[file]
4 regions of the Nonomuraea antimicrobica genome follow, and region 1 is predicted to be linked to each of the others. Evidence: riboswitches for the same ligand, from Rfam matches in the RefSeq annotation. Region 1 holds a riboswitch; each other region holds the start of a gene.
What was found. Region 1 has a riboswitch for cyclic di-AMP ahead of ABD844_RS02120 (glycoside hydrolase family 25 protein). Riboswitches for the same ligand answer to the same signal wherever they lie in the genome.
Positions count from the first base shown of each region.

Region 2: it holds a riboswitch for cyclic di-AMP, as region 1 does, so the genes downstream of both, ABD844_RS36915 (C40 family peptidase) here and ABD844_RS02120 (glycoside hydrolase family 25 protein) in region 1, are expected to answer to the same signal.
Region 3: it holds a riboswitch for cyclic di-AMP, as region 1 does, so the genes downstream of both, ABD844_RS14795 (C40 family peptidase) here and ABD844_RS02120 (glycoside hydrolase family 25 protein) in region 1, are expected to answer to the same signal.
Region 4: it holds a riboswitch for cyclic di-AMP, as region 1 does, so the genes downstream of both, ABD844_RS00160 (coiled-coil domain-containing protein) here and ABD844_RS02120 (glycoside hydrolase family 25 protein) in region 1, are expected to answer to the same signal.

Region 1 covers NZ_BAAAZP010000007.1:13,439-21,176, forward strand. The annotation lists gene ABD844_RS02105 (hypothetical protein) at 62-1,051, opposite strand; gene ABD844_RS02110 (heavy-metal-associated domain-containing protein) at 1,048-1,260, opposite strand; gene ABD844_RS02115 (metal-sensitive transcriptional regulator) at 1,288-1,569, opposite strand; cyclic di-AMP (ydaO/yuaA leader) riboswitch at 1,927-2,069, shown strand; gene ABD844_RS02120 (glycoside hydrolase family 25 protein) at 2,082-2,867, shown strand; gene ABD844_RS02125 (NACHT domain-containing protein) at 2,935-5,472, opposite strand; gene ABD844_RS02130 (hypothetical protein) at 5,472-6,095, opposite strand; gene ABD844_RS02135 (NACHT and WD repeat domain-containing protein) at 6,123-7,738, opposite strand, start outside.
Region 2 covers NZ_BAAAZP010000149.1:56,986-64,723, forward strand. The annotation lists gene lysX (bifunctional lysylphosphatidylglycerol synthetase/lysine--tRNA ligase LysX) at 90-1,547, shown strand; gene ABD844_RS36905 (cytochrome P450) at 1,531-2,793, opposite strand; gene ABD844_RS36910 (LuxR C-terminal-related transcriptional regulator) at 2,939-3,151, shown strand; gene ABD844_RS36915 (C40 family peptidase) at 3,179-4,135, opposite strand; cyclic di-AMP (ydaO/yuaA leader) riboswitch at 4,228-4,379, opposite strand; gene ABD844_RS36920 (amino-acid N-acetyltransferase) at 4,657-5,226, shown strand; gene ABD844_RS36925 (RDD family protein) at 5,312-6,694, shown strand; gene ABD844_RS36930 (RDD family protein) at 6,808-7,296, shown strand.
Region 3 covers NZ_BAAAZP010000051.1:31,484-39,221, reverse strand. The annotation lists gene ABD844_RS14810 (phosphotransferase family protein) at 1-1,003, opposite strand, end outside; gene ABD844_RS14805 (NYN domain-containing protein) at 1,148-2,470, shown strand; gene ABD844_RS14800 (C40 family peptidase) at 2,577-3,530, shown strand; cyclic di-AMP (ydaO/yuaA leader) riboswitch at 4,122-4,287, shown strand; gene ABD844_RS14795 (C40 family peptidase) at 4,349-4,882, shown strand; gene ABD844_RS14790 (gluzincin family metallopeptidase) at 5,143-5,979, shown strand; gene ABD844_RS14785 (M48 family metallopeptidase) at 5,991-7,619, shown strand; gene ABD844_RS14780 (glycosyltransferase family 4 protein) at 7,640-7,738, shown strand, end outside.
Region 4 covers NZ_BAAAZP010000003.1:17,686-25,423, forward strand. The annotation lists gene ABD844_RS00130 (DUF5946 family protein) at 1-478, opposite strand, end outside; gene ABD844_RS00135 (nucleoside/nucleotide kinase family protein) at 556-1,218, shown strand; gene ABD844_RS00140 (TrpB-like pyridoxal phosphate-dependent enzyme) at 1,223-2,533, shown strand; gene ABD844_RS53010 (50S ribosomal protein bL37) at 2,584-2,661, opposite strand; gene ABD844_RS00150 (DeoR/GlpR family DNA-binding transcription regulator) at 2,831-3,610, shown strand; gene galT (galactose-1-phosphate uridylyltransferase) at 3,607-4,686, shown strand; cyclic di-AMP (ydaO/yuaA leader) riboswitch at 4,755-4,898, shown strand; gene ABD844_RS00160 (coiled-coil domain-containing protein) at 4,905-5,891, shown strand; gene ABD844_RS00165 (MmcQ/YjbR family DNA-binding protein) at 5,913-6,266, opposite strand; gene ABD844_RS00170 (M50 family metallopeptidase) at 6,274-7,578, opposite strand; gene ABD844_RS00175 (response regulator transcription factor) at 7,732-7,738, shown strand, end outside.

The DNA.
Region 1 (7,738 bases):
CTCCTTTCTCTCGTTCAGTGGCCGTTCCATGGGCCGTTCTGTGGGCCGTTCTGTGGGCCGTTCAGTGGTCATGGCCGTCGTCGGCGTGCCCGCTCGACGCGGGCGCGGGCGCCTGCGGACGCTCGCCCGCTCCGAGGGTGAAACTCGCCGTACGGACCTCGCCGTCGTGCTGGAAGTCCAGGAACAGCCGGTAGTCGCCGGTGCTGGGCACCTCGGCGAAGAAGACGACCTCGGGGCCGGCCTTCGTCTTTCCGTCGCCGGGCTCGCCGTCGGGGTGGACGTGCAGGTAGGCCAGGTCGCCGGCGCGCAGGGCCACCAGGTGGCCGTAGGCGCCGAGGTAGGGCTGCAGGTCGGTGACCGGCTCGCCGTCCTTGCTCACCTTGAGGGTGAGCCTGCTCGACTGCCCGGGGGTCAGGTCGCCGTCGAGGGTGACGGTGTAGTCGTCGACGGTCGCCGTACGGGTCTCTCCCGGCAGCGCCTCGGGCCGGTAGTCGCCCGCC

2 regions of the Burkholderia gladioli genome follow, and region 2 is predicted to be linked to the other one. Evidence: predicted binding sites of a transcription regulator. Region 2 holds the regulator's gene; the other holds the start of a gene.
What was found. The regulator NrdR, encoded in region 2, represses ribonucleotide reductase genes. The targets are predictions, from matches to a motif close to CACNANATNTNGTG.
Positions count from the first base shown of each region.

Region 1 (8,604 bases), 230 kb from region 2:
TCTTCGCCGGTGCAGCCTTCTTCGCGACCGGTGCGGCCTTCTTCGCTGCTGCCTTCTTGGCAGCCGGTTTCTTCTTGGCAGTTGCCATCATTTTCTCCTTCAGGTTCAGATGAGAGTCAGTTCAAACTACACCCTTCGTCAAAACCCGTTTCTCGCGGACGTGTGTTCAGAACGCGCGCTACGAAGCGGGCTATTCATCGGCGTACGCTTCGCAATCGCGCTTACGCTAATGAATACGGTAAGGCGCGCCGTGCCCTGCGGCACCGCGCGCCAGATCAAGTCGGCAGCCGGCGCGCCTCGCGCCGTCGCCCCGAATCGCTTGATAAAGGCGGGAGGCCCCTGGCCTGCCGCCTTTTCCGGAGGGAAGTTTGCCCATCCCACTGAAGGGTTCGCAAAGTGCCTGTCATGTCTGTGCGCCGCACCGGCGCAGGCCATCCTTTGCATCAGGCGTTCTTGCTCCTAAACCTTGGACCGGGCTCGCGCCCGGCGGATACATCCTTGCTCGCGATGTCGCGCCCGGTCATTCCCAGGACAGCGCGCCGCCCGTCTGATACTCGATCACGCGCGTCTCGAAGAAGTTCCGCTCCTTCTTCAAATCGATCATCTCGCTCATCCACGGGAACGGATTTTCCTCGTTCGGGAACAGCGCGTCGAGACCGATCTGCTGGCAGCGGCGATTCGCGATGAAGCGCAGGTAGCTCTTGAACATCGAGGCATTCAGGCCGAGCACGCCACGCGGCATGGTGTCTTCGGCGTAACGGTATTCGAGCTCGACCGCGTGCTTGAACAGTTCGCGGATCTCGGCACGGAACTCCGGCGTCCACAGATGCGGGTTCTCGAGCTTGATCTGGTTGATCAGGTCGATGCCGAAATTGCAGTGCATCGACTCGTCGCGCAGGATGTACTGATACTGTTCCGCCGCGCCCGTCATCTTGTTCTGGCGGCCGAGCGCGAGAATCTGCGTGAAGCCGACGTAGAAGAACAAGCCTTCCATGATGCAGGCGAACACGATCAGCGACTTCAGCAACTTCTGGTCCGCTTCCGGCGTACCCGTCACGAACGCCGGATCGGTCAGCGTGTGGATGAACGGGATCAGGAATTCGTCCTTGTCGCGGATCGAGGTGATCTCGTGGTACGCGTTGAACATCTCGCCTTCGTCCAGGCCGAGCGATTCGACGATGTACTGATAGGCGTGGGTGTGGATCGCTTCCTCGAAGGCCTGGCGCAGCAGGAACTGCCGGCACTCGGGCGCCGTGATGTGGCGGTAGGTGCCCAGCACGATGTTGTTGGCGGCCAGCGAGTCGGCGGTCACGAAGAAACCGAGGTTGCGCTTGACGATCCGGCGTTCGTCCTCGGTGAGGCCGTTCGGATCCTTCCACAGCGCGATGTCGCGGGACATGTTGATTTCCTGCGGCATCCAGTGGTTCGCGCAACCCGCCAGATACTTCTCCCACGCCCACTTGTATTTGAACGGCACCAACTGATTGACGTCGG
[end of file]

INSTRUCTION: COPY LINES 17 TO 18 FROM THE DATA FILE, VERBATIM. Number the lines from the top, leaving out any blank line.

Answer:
Region 1 (8,604 bases), 230 kb from region 2:
TCTTCGCCGGTGCAGCCTTCTTCGCGACCGGTGCGGCCTTCTTCGCTGCTGCCTTCTTGGCAGCCGGTTTCTTCTTGGCAGTTGCCATCATTTTCTCCTTCAGGTTCAGATGAGAGTCAGTTCAAACTACACCCTTCGTCAAAACCCGTTTCTCGCGGACGTGTGTTCAGAACGCGCGCTACGAAGCGGGCTATTCATCGGCGTACGCTTCGCAATCGCGCTTACGCTAATGAATACGGTAAGGCGCGCCGTGCCCTGCGGCACCGCGCGCCAGATCAAGTCGGCAGCCGGCGCGCCTCGCGCCGTCGCCCCGAATCGCTTGATAAAGGCGGGAGGCCCCTGGCCTGCCGCCTTTTCCGGAGGGAAGTTTGCCCATCCCACTGAAGGGTTCGCAAAGTGCCTGTCATGTCTGTGCGCCGCACCGGCGCAGGCCATCCTTTGCATCAGGCGTTCTTGCTCCTAAACCTTGGACCGGGCTCGCGCCCGGCGGATACATCCTTGCTCGCGATGTCGCGCCCGGTCATTCCCAGGACAGCGCGCCGCCCGTCTGATACTCGATCACGCGCGTCTCGAAGAAGTTCCGCTCCTTCTTCAAATCGATCATCTCGCTCATCCACGGGAACGGATTTTCCTCGTTCGGGAACAGCGCGTCGAGACCGATCTGCTGGCAGCGGCGATTCGCGATGAAGCGCAGGTAGCTCTTGAACATCGAGGCATTCAGGCCGAGCACGCCACGCGGCATGGTGTCTTCGGCGTAACGGTATTCGAGCTCGACCGCGTGCTTGAACAGTTCGCGGATCTCGGCACGGAACTCCGGCGTCCACAGATGCGGGTTCTCGAGCTTGATCTGGTTGATCAGGTCGATGCCGAAATTGCAGTGCATCGACTCGTCGCGCAGGATGTACTGATACTGTTCCGCCGCGCCCGTCATCTTGTTCTGGCGGCCGAGCGCGAGAATCTGCGTGAAGCCGACGTAGAAGAACAAGCCTTCCATGATGCAGGCGAACACGATCAGCGACTTCAGCAACTTCTGGTCCGCTTCCGGCGTACCCGTCACGAACGCCGGATCGGTCAGCGTGTGGATGAACGGGATCAGGAATTCGTCCTTGTCGCGGATCGAGGTGATCTCGTGGTACGCGTTGAACATCTCGCCTTCGTCCAGGCCGAGCGATTCGACGATGTACTGATAGGCGTGGGTGTGGATCGCTTCCTCGAAGGCCTGGCGCAGCAGGAACTGCCGGCACTCGGGCGCCGTGATGTGGCGGTAGGTGCCCAGCACGATGTTGTTGGCGGCCAGCGAGTCGGCGGTCACGAAGAAACCGAGGTTGCGCTTGACGATCCGGCGTTCGTCCTCGGTGAGGCCGTTCGGATCCTTCCACAGCGCGATGTCGCGGGACATGTTGATTTCCTGCGGCATCCAGTGGTTCGCGCAACCCGCCAGATACTTCTCCCACGCCCACTTGTATTTGAACGGCACCAACTGATTGACGTCGG